California resumes gay weddings after ban lifted
Cheers erupted at San Francisco City Hall yesterday after Kristin Perry and Sandy Stier exchanged vows, in a ceremony conducted by California Attorney General Kamala Harris.
"I now declare you spouses for life," said Harris, after the couple exchanged rings and vows in front of a hastily-assembled gathering. "I could not be more honored to stand here today."
"We have waited a long, long time for this day," said Stier after the ceremony, the first gay wedding since a brief period in 2008 when California allowed same-sex marriage but then banned it under a close-run referendum.
The ceremony came only an hour or two after the Ninth Circuit Court of Appeals in San Francisco lifted the ban on same-sex marriages, imposed under the so-called Prop 8 ballot measure, with immediate effect.
Many observers thought it could be several weeks before marriages would resume in the famously liberal western US state, but the appeals court announced the ban was lifted in a brief ruling posted online.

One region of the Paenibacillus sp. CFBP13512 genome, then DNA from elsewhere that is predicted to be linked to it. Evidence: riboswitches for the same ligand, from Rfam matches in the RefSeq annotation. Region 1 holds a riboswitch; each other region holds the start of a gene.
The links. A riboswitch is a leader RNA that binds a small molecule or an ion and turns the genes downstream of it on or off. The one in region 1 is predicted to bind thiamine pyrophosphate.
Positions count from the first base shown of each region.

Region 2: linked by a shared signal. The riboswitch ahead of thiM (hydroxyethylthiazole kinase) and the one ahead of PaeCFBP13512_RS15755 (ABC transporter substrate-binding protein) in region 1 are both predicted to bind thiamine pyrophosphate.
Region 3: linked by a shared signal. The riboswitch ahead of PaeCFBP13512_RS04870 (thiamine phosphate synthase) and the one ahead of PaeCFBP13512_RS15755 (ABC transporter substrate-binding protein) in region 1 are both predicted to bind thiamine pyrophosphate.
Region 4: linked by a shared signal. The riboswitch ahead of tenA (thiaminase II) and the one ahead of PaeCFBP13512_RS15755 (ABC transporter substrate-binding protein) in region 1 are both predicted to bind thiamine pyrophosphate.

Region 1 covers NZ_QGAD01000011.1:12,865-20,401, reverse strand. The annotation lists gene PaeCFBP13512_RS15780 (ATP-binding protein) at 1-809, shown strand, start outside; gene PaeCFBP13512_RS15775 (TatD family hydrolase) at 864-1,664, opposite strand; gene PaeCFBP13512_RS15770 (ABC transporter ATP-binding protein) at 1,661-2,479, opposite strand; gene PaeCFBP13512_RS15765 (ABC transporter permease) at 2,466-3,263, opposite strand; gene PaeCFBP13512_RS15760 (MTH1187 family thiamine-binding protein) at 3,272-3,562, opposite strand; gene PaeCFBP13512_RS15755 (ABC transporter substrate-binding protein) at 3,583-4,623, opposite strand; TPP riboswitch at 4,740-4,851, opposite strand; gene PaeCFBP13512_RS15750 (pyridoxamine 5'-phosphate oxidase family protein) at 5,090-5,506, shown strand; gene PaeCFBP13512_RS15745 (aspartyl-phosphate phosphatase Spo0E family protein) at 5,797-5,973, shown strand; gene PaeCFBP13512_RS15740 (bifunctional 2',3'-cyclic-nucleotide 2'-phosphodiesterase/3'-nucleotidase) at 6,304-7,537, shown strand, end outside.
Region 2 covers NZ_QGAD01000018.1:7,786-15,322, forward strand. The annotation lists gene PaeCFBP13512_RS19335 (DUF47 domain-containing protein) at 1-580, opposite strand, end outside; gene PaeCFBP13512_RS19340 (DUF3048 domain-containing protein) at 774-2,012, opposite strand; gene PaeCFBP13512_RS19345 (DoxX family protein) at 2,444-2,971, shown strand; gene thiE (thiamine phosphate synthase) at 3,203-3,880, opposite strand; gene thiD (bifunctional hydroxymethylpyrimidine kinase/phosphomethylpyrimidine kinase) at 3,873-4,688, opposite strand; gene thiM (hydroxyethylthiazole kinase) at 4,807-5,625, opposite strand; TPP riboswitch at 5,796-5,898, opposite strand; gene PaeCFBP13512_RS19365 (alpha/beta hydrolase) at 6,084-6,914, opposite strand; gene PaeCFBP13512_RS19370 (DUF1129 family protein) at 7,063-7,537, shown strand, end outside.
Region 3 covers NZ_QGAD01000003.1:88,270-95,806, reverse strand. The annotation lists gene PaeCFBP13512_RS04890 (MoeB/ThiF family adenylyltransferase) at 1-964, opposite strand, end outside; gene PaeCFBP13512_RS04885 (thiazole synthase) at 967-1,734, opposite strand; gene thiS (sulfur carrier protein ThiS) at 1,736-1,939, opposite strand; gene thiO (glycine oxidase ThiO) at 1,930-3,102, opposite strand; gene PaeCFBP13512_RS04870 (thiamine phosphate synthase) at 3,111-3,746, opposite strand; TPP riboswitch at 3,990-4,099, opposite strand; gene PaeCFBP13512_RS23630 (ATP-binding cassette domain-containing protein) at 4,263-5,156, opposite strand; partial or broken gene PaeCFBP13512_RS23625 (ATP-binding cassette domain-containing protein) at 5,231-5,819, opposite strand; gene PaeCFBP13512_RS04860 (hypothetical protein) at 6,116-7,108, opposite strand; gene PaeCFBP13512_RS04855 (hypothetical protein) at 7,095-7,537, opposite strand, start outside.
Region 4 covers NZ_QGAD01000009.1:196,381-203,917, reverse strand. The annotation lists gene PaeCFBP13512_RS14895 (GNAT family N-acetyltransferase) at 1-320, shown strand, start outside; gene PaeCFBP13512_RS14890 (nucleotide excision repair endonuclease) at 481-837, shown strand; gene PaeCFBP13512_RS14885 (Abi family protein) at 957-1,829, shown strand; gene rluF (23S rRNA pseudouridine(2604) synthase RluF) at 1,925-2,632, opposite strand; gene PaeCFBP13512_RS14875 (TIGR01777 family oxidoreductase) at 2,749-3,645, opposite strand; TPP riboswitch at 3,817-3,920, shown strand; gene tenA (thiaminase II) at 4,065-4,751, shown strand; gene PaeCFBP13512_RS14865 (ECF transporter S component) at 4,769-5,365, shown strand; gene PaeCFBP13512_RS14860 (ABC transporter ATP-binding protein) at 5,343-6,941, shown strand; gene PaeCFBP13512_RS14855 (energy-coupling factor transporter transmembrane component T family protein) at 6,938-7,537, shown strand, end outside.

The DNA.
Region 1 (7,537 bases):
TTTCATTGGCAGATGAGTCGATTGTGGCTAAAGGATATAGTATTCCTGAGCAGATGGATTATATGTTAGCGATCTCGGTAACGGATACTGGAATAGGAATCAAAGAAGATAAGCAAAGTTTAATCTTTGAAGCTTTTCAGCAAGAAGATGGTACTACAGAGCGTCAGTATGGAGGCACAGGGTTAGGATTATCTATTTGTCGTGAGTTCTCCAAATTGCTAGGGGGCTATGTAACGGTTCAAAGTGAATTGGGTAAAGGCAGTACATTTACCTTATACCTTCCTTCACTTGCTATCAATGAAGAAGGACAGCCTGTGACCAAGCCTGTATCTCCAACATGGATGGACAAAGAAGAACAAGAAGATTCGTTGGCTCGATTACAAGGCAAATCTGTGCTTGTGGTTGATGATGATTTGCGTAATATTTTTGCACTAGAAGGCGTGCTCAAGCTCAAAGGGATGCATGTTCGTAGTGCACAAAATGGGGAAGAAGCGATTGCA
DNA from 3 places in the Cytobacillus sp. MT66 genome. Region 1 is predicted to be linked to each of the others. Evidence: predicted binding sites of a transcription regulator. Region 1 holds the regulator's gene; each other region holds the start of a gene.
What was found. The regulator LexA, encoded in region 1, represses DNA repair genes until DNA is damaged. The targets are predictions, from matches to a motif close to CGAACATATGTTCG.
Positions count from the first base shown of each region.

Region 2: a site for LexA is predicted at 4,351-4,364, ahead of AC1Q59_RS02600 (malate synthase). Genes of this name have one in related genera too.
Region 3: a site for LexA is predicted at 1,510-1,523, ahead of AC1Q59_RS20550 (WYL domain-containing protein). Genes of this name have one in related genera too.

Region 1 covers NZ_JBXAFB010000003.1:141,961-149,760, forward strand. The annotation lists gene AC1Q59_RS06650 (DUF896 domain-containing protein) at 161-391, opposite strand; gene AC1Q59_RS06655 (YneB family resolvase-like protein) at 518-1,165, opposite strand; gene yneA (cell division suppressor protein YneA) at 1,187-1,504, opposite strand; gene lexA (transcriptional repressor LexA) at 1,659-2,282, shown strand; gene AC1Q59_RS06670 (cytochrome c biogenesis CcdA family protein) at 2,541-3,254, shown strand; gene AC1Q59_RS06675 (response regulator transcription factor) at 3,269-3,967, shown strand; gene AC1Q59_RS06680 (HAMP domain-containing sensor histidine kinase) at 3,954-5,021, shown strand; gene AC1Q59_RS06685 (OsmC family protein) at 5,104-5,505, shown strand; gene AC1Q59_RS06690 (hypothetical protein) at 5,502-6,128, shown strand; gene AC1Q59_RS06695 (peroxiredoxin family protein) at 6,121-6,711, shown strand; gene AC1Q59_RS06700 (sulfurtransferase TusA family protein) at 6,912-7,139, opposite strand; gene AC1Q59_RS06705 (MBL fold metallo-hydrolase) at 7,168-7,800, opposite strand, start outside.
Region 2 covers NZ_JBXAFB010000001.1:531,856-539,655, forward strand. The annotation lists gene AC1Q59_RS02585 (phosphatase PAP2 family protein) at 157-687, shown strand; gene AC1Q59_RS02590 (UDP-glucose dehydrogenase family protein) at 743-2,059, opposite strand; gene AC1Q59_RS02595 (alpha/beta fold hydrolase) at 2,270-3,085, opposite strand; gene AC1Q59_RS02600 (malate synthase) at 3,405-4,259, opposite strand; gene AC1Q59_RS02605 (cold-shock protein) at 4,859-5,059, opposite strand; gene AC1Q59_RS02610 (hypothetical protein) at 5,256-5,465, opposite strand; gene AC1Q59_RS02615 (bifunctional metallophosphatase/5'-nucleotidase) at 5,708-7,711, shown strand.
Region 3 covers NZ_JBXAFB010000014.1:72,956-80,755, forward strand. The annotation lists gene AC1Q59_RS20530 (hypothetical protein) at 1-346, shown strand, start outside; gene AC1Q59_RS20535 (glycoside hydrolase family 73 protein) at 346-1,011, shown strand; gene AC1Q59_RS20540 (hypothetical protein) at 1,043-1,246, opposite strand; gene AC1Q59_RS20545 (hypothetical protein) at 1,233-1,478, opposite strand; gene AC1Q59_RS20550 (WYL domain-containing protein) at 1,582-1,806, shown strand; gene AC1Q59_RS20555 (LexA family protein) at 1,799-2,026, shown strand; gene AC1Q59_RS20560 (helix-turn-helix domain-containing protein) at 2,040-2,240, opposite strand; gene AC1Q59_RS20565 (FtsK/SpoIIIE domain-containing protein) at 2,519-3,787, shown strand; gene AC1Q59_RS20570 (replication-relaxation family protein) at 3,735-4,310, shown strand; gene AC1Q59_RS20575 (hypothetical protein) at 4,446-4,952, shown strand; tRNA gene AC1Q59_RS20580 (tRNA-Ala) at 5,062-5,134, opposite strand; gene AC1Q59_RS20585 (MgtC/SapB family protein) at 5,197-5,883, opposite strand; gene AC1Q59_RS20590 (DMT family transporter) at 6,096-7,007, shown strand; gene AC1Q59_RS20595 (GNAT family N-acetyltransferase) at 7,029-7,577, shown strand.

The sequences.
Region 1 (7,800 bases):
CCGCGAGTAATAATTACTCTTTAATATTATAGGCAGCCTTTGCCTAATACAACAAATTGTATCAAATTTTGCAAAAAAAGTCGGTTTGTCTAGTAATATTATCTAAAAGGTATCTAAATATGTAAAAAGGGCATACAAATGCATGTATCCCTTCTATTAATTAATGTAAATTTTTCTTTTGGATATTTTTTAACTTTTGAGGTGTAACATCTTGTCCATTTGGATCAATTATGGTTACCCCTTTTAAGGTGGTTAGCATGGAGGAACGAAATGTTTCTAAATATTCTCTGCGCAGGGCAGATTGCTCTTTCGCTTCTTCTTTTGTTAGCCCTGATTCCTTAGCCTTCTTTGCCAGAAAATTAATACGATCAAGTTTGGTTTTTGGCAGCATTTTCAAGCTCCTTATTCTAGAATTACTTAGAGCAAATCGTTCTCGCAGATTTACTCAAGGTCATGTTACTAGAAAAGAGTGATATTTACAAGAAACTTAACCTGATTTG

"The stay in the above matter is dissolved effective immediately," the ruling read, prompting an explosion of online celebration, and hasty wedding ceremony preparations.
Perry and Stier were the first to get married in San Francisco, but they were followed by a long line of other same-sex couples, who rushed to City Hall after news of the unexpectedly early court decision broke.
"Kris and I fell in love 14 years ago. We knew that our relationship would last ... and wanted our love to last and to be dignified by the institution of marriage," said Stier.
Perry told the crowd: "This is the first day of the rest of our lives together, and we could not be more elated by your being here."
Perry and Stier were two of the plaintiffs in the initial action challenging Prop 8, which wound its way through the legal system before eventually being heard by the top US court.
The Supreme Court ruled that supporters of Prop 8 lacked the proper standing to appeal a lower-court judgment that declared the measure unconstitutional.
The ruling essentially allowed the original federal court ruling to stand, striking down Prop 8.